Customers can pick up orders or shop at Agriberry’s Hanover farm on designated days as well.
* On Wednesdays and Thursdays, Agriberry participates in farmers markets at seven area locations.
“At the end of the day, hopefully all orders are picked up,” Geyer said. “Selling out is exciting for a site leader. There’s always a lot of fine-tuning of how much to send because it’s so perishable.”
Unclaimed shares go home with the youth workers or into Agriberry’s shelf-stable products, such as jams, jellies and applesauce.
“There’s a lot of art and science to make those three hours at the market happen,” Geyer said.
Those three hours at the market, and the taste of Agriberry’s bounty, are the result of yearlong planning. GM Pierson Geyer offered this insight.
* From August to October, the inky blackberries and late-season strawberries are part of a well-planned late-summer harvest.
Staggering plantings and giving the soil time to recover are part of Agriberry's calculated dance to enhance the fruiting season. Geyer noted that raspberry and blackberry roots and crowns are perennial, but the life cycle of their canes – the thin, woody stems to which the fruit is attached – is only two years. So the Agriberry team plants multiple varieties that perform differently throughout the season.
“While one is peaking, another will be in a production valley, and vice versa,” he said. “By diversifying our fruits, we’re able to offer season extension. So we’re in the farmers markets the first week of May to right around Halloween or Thanksgiving, depending on the market.”
Agriberry’s 20-week summer farm share program winds down, too, and the autumn program, which is smaller, comes into focus.
Also smaller: the staffing. “Our student workers are going back to school, so August is very much a paradigm shift sort of month,” Geyer said.
* From November to January, as some farmers markets shutter for the colder months, Agriberry is performing winter plant care that keeps community members employed in the offseason.
“Blackberry floricane removal is done all in November and early December, which allows us to maintain employment for up to 11 months out of the year,” Geyer said.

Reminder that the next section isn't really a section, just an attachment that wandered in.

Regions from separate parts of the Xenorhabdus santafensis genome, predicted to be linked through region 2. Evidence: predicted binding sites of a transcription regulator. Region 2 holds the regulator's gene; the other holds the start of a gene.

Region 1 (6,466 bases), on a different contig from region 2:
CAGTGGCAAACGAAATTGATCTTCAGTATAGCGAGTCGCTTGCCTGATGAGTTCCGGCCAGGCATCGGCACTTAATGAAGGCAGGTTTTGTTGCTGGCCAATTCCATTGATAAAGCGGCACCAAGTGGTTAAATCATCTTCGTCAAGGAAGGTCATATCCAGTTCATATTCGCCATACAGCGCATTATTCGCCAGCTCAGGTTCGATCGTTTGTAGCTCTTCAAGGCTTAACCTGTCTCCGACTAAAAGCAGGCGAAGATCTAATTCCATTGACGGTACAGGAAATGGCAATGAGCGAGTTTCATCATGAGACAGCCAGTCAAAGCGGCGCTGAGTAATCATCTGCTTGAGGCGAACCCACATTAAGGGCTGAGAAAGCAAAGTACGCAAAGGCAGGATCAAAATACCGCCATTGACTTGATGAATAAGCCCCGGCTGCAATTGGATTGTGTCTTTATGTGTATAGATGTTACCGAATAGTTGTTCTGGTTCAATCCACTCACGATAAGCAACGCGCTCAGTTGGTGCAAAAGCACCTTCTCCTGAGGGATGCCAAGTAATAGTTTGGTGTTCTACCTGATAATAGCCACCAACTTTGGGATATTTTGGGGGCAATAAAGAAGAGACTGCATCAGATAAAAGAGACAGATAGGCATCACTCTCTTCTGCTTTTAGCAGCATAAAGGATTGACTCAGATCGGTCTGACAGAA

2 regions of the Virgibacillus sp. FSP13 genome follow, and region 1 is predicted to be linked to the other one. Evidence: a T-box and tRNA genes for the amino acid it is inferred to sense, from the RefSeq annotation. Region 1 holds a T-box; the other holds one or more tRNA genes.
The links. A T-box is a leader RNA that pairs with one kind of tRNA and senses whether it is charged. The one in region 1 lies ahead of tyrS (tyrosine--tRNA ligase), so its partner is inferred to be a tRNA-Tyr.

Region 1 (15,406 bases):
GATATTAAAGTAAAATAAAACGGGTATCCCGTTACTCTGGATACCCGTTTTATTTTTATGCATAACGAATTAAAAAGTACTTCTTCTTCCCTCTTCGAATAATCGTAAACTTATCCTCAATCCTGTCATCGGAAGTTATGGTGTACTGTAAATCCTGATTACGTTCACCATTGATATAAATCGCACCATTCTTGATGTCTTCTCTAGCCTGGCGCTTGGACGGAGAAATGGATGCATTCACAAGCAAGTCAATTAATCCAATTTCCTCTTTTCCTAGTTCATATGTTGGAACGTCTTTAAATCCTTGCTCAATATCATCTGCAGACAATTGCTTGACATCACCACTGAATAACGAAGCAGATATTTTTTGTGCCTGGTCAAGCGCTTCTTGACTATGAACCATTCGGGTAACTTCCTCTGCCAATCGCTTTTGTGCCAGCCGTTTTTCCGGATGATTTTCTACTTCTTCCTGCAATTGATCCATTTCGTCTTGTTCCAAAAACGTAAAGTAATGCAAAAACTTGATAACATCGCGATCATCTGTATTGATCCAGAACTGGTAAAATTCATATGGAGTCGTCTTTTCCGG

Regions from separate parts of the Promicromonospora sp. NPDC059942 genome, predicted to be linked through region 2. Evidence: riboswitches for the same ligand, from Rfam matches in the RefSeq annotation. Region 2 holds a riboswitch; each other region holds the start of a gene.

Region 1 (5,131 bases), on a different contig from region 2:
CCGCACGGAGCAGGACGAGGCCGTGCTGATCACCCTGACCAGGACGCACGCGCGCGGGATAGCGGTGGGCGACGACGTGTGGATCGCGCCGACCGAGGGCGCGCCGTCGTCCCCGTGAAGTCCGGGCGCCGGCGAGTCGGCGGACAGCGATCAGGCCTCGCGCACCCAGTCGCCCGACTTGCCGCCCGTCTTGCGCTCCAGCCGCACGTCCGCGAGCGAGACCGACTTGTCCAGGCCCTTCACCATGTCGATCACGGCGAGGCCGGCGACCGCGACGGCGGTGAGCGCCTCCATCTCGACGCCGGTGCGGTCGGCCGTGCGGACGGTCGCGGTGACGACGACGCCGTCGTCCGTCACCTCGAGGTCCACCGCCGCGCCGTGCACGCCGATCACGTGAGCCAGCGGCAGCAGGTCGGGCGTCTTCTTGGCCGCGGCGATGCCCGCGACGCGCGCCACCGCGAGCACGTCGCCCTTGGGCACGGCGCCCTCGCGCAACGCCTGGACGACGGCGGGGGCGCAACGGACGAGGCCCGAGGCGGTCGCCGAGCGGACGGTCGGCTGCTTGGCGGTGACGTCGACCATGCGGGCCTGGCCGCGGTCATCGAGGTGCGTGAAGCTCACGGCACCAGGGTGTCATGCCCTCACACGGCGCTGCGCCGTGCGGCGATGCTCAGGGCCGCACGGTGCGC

Cash is being spent as sales are down, so the next year's farm share program is important. Memberships are for sale in December, and discounts encourage people to sign up early.
Also, winter growers’ meetings are times to cultivate relationships and share information with partner farms, which Agriberry carefully vets to ensure they use similar growing practices and quality standards.
“By having good farm-community networking in high production season, you’re able to fill in gaps for your supply needs,” Geyer said.
* From February to April, winter plant care extends into spring, with pruning finished by the first week of April.
“You plant blackberries and raspberries when they’re immature,” Geyer said. “Late April is an ideal planting time for them because they are very heat-sensitive.”
Also in April, Agriberry staff help at a partner farm in Chesterfield County while that operation’s seasonal agricultural workers are away.
* From May to July, student recruitment is under way, and Geyer visits Hanover high schools to pitch job opportunities and provide agricultural education. Agriberry’s raspberry and blackberry seasons deliberately overlap with local schools’ summer break.
“We want as many student harvesters as possible, to get local youth involved in agriculture,” he said.
Raspberries usually debut by late May, followed by strawberries and blackberries in June.
“We’ll pick over 1,000 strawberry flats in a week,” Geyer said.
As fruit is being harvested, his sister, Colleen, and her kitchen team process damaged berries for Agriberry jams and other products, commercial food services and breweries, including Hardywood Park Craft Brewery and The Veil.